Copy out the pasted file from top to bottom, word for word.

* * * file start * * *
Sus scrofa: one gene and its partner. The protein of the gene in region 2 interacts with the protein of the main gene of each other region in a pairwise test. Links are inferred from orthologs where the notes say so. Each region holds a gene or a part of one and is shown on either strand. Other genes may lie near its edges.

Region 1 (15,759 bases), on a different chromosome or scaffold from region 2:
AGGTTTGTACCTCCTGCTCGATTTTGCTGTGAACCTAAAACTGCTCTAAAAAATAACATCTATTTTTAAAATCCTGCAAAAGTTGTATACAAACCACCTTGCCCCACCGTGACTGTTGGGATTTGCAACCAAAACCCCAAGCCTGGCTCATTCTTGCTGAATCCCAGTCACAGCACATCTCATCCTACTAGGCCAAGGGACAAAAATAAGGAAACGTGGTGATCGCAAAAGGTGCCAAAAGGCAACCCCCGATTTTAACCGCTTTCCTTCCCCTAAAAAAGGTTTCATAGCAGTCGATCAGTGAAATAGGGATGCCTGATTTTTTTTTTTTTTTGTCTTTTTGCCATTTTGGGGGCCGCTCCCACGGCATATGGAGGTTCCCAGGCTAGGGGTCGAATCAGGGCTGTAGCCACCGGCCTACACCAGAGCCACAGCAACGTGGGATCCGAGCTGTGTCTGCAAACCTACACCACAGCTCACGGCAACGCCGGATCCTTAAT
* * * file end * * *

Sus scrofa: one gene and its partner. The protein of the gene in region 2 interacts with the protein of the main gene of each other region in a pairwise test. Links are inferred from orthologs where the notes say so. Each region holds a gene or a part of one and is shown on either strand. Other genes may lie near its edges.

Region 1 (15,759 bases), on a different chromosome or scaffold from region 2:
AGGTTTGTACCTCCTGCTCGATTTTGCTGTGAACCTAAAACTGCTCTAAAAAATAACATCTATTTTTAAAATCCTGCAAAAGTTGTATACAAACCACCTTGCCCCACCGTGACTGTTGGGATTTGCAACCAAAACCCCAAGCCTGGCTCATTCTTGCTGAATCCCAGTCACAGCACATCTCATCCTACTAGGCCAAGGGACAAAAATAAGGAAACGTGGTGATCGCAAAAGGTGCCAAAAGGCAACCCCCGATTTTAACCGCTTTCCTTCCCCTAAAAAAGGTTTCATAGCAGTCGATCAGTGAAATAGGGATGCCTGATTTTTTTTTTTTTTTGTCTTTTTGCCATTTTGGGGGCCGCTCCCACGGCATATGGAGGTTCCCAGGCTAGGGGTCGAATCAGGGCTGTAGCCACCGGCCTACACCAGAGCCACAGCAACGTGGGATCCGAGCTGTGTCTGCAAACCTACACCACAGCTCACGGCAACGCCGGATCCTTAAT